Breaking Barriers: Developers weigh in on how to make affordable housing affordable.

Working from home comes with its own challenges, but nothing is quite like having to live at your workplace.

Especially with two grandchildren in tow.

But when Pam Meyers moved to Greenville from North Carolina in pursuit of her job at Motel 6, in light of escalating rent prices and credit barriers, the best living option for her granddaughters, ages 11 and 16, and herself was to take up residence at her workplace.

"Rent was ridiculous," Meyers said. "One bedroom: $1,200. I was like, OK, I'll stay at the hotel."

Then she stumbled onto the Home Again Program, Greenville Housing Fund and United Housing Connection's joint venture to help families with school-aged children living in Upstate hotels bridge the gap to self-sufficiency at a long-term rental home. Meyers sent all necessary documentation as fast as she could to her case manager, Barbara Hunter-Geer, who helped her secure a much more spacious townhome with the aid of Reedy Realty.

Meyers isn't alone in this trajectory. She knows at least four former residents at the same Motel 6 who transitioned to a long-term housing situations through similar programs, which is the kind of impact Greenville Housing Fund CEO Bryan Brown hopes will escalate with a $250,000 grant gifted to the program in March by TD Charitable Foundation's Housing for Everyone program.

"We're ramping up, and the goal is to serve 30 families the first year, and another 30 the second year for a total of 60," he said, adding that they intend to continue the program if possible in step with a strategic plan developed by the 50-member Greenville Affordable Housing Coalition.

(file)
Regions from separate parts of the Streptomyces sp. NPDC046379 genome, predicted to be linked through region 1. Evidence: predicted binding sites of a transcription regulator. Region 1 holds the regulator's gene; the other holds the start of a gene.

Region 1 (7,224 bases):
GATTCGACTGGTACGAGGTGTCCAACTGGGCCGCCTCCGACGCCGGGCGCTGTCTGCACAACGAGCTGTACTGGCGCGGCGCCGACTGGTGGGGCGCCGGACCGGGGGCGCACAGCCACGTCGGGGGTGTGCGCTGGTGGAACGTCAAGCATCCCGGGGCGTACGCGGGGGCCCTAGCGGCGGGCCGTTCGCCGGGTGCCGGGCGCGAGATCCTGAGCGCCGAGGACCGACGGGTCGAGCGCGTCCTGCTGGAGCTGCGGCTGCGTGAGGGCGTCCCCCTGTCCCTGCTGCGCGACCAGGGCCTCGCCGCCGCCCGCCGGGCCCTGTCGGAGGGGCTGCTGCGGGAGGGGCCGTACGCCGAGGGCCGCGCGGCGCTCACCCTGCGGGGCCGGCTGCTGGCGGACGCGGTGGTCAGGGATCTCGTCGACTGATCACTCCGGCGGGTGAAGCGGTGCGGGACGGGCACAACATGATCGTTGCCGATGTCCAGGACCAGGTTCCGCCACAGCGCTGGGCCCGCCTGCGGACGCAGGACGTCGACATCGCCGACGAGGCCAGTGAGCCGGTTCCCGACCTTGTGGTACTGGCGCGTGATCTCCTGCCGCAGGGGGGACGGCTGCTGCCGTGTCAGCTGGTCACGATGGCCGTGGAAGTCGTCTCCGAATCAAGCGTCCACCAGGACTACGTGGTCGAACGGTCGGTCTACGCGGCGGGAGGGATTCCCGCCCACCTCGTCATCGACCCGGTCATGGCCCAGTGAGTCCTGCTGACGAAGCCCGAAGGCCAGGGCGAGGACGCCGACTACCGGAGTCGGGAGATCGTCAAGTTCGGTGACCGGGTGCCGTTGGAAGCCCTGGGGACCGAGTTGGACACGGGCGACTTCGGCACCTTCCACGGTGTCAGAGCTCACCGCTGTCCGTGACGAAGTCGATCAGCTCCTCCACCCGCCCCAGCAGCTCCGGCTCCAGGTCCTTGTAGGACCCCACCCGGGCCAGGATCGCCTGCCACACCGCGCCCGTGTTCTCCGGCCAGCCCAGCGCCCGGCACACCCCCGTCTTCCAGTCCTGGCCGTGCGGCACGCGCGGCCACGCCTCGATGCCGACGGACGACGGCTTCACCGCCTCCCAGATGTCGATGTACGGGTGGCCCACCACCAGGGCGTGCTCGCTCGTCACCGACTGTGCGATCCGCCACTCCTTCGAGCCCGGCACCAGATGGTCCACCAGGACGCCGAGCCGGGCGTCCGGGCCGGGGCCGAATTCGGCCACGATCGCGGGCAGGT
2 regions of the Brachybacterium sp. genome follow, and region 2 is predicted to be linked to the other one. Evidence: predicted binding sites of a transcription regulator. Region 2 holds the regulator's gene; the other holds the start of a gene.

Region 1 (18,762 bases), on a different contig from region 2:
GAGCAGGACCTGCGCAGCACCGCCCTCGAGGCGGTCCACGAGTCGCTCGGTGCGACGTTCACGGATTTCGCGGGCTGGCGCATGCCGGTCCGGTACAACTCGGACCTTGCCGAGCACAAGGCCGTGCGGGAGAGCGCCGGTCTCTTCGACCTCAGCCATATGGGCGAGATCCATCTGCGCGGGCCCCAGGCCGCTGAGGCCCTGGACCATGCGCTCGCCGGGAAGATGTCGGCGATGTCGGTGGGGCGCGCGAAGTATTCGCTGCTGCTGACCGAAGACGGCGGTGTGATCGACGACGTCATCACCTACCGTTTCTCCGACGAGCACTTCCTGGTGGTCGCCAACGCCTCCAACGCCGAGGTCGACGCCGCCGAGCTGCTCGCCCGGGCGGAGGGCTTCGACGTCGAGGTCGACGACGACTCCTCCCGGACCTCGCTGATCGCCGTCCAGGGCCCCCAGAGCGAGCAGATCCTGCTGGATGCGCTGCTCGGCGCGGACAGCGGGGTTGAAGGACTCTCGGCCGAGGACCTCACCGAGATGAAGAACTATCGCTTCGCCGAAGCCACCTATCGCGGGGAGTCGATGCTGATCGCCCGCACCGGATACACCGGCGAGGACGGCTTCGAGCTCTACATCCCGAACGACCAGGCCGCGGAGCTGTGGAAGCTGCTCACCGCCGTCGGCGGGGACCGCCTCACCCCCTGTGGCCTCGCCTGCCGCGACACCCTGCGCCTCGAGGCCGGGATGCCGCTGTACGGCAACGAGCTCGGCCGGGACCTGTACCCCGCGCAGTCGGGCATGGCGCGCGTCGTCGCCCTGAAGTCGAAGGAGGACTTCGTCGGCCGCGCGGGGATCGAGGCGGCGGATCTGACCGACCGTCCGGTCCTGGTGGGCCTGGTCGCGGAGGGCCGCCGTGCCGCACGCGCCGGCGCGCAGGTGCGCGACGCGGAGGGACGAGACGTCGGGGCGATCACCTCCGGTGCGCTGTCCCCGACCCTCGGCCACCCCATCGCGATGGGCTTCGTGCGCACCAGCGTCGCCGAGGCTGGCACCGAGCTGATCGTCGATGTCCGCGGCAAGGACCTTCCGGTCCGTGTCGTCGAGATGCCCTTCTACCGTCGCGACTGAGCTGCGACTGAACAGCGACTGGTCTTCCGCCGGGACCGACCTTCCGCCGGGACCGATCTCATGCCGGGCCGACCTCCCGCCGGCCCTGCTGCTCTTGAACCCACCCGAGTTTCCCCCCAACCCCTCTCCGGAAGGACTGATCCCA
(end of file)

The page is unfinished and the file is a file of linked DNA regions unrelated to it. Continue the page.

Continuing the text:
Especially since Greenville's housing options aren't getting any cheaper during a pandemic economy for workers earning $15 an hour and an influx of newcomers driving up housing demand.

"What happens is when existing property owners sell those apartments to investors, the new owners tend to drive them up in the market, so what was affordable is no longer," Brown told GSA Business Report. "We don't want to lose that inventory in terms of its attainable price point and so we have a preservation strategy in our plan. Then we have a production strategy, because we just know we have a growing population, and we have a growing need for housing affordability."

The strategy calls for producing 10,000 housing units over 10 years that are affordable for those earning 80% of the average median income or below. In 2018, $42,856.80 marked the maximum income...

To continue reading

Request your trial

VLEX uses login cookies to provide you with a better browsing experience. If you click on 'Accept' or continue browsing this site we consider that you accept our cookie policy. ACCEPT